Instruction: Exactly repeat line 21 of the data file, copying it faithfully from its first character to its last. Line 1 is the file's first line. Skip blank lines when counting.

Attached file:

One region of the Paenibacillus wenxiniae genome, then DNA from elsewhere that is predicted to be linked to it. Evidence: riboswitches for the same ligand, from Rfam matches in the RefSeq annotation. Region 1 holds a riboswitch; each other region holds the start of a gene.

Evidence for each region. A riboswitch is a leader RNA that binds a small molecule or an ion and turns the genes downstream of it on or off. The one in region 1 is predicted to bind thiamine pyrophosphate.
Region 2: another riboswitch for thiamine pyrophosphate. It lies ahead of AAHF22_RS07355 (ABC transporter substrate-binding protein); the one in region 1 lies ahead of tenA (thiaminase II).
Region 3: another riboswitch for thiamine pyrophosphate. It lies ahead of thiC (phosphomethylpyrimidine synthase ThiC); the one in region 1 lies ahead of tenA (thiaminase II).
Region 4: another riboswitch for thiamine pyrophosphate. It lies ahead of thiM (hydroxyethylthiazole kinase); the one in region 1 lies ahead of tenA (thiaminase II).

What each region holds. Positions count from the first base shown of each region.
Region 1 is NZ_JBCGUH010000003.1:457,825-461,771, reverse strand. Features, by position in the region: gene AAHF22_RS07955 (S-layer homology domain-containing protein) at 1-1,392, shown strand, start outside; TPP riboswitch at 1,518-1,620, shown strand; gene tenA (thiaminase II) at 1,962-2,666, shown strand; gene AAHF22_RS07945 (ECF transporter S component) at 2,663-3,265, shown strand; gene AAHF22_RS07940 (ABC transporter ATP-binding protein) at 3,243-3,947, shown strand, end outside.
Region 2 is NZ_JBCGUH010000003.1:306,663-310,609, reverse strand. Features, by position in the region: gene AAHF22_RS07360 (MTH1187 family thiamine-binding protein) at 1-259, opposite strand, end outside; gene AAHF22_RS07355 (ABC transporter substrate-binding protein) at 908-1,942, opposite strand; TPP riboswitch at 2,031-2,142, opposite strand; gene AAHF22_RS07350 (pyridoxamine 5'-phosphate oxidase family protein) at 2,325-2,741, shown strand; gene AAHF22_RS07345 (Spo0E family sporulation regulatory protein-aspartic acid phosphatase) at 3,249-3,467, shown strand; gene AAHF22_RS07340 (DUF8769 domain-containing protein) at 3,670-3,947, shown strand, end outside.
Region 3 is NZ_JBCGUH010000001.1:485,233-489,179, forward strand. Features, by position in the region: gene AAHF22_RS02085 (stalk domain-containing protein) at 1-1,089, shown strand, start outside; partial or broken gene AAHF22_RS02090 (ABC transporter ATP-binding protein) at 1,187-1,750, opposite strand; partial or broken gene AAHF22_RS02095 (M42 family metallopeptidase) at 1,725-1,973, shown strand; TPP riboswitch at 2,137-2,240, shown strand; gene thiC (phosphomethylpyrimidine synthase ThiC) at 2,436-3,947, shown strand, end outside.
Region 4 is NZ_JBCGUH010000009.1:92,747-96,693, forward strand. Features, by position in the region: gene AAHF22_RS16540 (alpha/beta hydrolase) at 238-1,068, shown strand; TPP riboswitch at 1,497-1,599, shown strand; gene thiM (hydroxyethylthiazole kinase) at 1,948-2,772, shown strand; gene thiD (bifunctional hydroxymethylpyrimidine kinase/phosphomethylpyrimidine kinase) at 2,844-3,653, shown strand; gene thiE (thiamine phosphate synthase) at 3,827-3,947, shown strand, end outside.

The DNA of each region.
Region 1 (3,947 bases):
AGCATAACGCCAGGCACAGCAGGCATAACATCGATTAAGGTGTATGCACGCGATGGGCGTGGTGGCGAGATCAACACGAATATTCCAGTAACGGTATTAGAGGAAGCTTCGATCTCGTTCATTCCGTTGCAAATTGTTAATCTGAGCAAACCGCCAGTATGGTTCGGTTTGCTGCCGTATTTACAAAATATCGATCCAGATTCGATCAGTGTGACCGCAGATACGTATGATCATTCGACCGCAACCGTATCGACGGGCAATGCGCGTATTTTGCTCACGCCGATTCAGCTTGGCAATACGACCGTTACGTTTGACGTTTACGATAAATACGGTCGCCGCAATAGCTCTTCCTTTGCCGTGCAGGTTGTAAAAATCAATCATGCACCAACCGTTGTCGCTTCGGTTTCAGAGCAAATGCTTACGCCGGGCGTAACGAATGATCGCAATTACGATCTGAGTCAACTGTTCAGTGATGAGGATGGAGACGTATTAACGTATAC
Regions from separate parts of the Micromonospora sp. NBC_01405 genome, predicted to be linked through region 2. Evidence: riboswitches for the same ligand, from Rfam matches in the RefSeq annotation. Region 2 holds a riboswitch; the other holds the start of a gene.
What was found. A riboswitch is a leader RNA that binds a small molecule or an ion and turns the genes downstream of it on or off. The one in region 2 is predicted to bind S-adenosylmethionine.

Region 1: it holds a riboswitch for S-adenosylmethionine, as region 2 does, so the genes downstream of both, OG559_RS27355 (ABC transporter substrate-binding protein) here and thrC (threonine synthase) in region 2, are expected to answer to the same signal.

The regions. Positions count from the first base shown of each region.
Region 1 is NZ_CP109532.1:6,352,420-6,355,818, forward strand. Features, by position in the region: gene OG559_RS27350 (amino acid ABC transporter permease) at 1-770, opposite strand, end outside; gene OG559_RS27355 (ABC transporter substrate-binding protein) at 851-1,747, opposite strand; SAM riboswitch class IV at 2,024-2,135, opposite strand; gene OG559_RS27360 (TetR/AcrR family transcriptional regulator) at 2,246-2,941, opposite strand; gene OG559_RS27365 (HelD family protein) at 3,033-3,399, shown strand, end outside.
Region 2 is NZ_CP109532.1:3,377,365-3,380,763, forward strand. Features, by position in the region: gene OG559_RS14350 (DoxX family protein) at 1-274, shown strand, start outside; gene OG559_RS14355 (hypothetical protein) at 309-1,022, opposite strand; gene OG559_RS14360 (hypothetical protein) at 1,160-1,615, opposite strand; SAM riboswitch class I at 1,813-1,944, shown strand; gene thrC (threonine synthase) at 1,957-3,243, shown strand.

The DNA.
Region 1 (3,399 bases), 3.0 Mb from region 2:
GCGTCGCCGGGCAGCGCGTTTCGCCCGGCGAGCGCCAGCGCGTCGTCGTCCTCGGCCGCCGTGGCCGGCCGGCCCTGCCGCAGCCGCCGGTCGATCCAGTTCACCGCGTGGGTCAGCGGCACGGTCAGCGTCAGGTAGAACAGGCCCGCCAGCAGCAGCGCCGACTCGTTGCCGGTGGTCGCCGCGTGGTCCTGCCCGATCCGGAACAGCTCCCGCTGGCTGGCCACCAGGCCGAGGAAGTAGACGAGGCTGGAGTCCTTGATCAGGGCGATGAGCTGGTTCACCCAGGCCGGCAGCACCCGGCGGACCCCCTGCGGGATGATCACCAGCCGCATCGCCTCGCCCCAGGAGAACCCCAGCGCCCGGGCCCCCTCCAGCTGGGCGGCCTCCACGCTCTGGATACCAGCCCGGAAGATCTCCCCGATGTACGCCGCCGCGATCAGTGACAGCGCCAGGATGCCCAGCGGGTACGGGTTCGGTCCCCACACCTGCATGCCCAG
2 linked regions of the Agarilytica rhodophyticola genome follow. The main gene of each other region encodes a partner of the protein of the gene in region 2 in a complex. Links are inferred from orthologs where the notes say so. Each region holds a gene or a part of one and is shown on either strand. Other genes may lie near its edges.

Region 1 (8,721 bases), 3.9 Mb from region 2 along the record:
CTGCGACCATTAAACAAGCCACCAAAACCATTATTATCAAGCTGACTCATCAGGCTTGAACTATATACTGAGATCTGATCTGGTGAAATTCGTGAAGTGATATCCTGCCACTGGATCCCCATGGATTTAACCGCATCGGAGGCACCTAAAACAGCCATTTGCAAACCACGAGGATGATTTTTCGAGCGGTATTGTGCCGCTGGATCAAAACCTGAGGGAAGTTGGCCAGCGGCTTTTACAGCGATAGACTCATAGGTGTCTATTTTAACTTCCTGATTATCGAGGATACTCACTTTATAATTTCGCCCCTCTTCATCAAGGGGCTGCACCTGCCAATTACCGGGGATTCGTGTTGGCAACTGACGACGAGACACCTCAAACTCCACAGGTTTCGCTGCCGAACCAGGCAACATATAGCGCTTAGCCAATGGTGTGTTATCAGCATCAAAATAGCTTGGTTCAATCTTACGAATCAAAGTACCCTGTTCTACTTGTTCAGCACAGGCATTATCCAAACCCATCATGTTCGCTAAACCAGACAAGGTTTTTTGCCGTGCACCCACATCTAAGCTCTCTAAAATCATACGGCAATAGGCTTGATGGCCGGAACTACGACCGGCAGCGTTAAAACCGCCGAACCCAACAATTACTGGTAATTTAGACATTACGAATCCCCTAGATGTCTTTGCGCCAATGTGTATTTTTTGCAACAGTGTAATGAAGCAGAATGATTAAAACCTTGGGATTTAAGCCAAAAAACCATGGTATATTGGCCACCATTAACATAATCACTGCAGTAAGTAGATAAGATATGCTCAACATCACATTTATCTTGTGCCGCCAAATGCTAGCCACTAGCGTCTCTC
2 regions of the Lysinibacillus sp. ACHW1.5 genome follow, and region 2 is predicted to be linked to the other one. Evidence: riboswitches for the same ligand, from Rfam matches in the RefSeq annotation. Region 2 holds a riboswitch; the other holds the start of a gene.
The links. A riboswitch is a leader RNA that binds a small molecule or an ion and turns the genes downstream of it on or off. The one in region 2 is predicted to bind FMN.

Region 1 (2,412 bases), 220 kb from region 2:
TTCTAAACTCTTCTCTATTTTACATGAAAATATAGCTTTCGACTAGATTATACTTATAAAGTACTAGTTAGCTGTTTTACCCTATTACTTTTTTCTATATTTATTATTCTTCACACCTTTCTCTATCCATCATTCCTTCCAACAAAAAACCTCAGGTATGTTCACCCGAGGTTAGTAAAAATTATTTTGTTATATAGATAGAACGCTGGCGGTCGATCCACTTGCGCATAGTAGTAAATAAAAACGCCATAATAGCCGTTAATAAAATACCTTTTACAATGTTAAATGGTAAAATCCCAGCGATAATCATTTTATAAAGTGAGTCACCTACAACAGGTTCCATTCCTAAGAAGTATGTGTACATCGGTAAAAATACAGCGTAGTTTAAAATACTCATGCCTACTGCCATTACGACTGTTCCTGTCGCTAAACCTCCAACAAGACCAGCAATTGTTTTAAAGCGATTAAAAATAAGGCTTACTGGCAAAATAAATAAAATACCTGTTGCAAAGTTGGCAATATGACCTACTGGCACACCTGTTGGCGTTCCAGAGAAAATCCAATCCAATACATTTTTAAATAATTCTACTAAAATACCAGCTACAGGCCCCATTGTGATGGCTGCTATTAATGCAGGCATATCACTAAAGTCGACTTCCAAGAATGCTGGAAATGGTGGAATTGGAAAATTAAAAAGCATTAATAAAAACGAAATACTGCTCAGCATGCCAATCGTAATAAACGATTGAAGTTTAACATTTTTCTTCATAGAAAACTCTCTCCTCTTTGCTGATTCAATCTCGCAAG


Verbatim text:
Region 1 (3,399 bases), 3.0 Mb from region 2: